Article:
Academy of London

The Royal Academy of London opens its historical lifestyle to the public

Free lessons at the historical school and a life-drawing show with VR and Iggy Pop nudes help mark the 250th anniversary of the RA.

Pierre Art College

Iggy Pop Life Class by Jeremy Deller. Organised by the Brooklyn Museum, February 21, 2016. Photo: Elena Olivo, (c) Brooklyn Museum

The Royal Academy of Arts (RA) in London marks the 250-year jubilee year early in 2018, up close and personal, and opens its historic living space to the public and offers 250 free life signs. The move accompanies the opening on Monday 11 December of a life-drawing show with a difference.

The Royal Academy has run famous lifestyle classes since it was founded in 1768. The independent, artist-run institute also has the longest existing art academy in the United Kingdom.

The free lessons promise the participants to offer the historical art school experience in a purpose-built 19th-century life-drawing studio space, filled with antique casts that are still being used as educational tools. The lessons, which will be led by surprising guest teachers, are first offered to academics and life-forming affiliates. However, there are 50 places to grab in a mood that is open to the public.

Meanwhile, the exhibition “From Life”, which opens today (until 11 March 2018), follows the history of life, drawing from the 18th century to the present. On display are historical paintings by artists, such as Johann Zoffany and contemporary works, such as Jeremy Deller’s I GGY Pop Life Class (2016), which were made in the Brooklyn Museum. Also to be seen are experimental works with advanced VR technology.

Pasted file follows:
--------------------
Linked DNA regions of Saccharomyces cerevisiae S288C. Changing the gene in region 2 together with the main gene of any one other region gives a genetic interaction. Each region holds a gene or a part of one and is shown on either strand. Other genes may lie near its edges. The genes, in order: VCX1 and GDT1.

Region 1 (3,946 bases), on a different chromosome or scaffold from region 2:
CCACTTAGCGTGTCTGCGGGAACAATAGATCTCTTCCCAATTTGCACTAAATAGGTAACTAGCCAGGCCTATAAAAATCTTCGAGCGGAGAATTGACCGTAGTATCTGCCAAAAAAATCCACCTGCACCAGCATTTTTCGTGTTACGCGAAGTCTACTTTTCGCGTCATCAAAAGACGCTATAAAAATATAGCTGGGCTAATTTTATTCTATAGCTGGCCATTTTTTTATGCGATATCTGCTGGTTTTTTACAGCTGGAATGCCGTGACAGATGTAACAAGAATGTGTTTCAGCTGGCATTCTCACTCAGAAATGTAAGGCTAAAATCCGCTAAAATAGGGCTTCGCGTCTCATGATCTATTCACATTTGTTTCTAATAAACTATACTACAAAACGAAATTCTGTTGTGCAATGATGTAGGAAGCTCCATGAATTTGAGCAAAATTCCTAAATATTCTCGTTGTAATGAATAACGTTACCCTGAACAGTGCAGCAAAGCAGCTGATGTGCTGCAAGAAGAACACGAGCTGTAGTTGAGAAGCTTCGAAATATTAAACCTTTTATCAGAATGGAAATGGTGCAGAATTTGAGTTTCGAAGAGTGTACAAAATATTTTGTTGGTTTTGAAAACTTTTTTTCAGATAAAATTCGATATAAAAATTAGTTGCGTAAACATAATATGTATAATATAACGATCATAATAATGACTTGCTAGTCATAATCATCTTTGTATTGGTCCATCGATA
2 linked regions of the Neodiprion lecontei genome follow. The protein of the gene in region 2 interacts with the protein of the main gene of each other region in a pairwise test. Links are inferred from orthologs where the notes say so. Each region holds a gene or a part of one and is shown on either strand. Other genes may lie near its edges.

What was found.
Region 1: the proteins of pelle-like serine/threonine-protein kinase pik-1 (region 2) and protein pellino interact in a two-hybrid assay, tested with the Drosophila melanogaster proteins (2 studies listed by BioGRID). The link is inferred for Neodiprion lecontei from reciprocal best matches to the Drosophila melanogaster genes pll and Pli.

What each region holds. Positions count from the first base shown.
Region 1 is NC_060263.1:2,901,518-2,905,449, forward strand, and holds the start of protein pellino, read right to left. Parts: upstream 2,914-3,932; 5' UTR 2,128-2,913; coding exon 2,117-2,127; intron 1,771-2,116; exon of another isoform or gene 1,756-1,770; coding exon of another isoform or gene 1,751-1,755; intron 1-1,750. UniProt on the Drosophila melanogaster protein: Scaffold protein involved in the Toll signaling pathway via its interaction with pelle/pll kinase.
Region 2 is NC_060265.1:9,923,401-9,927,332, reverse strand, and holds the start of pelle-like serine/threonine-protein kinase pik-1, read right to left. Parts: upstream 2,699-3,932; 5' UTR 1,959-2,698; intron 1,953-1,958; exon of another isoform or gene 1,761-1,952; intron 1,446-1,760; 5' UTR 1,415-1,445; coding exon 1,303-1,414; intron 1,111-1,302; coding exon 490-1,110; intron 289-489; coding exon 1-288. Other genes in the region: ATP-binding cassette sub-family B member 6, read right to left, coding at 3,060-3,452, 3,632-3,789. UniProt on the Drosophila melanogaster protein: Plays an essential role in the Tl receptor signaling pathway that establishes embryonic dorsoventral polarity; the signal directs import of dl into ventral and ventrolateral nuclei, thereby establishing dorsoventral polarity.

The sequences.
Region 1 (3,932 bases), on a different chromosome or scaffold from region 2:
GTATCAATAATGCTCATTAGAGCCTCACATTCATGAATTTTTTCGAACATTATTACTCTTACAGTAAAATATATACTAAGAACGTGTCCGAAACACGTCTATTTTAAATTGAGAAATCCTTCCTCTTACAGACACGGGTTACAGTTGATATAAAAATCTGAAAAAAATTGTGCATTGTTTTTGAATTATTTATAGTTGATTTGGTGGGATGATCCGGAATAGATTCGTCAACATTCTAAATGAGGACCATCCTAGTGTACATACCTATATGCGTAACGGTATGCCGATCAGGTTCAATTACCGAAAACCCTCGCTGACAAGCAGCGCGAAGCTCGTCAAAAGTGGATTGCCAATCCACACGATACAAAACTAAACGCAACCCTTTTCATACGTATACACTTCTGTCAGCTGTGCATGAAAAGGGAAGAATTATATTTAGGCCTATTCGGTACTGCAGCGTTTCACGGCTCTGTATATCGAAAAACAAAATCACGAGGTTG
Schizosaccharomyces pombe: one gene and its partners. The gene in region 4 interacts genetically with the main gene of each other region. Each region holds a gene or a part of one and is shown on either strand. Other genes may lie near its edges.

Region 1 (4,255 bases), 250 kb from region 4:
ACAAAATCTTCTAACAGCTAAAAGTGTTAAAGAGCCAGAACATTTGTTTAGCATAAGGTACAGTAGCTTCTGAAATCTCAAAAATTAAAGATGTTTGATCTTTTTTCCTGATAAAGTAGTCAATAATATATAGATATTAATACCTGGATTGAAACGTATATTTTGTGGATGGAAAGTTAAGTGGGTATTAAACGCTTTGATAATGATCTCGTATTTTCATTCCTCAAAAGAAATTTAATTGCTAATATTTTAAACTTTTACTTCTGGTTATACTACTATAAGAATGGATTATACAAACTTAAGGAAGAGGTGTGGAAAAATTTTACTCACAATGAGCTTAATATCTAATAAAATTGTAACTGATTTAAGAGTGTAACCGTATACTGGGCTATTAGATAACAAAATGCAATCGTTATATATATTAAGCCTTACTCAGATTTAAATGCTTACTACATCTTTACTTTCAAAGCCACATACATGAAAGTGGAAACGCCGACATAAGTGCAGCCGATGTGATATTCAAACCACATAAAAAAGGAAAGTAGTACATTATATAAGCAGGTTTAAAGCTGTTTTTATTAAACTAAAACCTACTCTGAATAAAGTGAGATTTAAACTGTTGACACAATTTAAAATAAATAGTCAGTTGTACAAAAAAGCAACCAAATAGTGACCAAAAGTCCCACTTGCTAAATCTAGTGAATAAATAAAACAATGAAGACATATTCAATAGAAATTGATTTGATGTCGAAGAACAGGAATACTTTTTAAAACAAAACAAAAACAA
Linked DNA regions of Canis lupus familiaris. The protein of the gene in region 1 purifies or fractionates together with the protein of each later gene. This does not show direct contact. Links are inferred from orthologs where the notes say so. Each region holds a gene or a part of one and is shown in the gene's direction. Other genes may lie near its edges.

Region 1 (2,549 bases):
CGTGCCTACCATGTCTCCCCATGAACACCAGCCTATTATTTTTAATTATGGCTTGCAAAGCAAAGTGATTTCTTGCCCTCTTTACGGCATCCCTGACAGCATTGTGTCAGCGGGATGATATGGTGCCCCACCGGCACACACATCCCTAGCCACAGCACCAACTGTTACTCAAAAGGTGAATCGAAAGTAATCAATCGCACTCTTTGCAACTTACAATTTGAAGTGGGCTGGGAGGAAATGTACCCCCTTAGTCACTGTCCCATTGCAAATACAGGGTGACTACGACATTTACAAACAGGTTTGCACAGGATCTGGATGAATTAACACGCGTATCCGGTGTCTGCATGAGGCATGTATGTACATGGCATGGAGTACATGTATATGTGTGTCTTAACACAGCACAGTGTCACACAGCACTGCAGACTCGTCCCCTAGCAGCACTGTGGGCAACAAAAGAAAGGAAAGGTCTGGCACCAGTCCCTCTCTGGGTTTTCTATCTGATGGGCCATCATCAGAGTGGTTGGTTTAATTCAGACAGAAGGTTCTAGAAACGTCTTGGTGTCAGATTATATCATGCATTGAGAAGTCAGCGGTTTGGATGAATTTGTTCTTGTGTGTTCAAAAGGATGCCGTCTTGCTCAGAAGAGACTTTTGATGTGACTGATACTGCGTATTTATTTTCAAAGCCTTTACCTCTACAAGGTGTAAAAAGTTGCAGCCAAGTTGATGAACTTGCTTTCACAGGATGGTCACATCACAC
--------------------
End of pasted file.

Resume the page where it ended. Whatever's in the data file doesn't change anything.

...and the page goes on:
The show is spread over the Sackler Wing and Tennant Gallery of the RA and includes works such as Cai Guo-Qiang’s film One Thousand Youngsters Drawing David (2010), imaginary future self-portraits of Gillian Wearing and work by other academics such as Antony Gormley, Chantal Joffe and Michael Landy.

“In a sense,” From Life “embodies what an artist-run academy was, is and could become,” said Tim Marlow, the artistic director of the academy, of the experimental project.

Elsewhere, artists have experimented with VR technologies, and you can immerse yourself in the world of architect Farshid Moussavi’s ecclesiastical architectural gems, Yinka Shonibare’s 3D rendering of a neoclassical painting, or Humphrey Ocean’s virtual studio environment where the audience can draw their own three-dimensional sketches. to make. . The VR work of Jonathan Yeo, a large cast of his own head, is the first free-standing metal sculpture made with Google’s Tilt Brush.

“From life” can be seen at the Royal Academy of Arts between 11 December 2017 – 11 March 2018.

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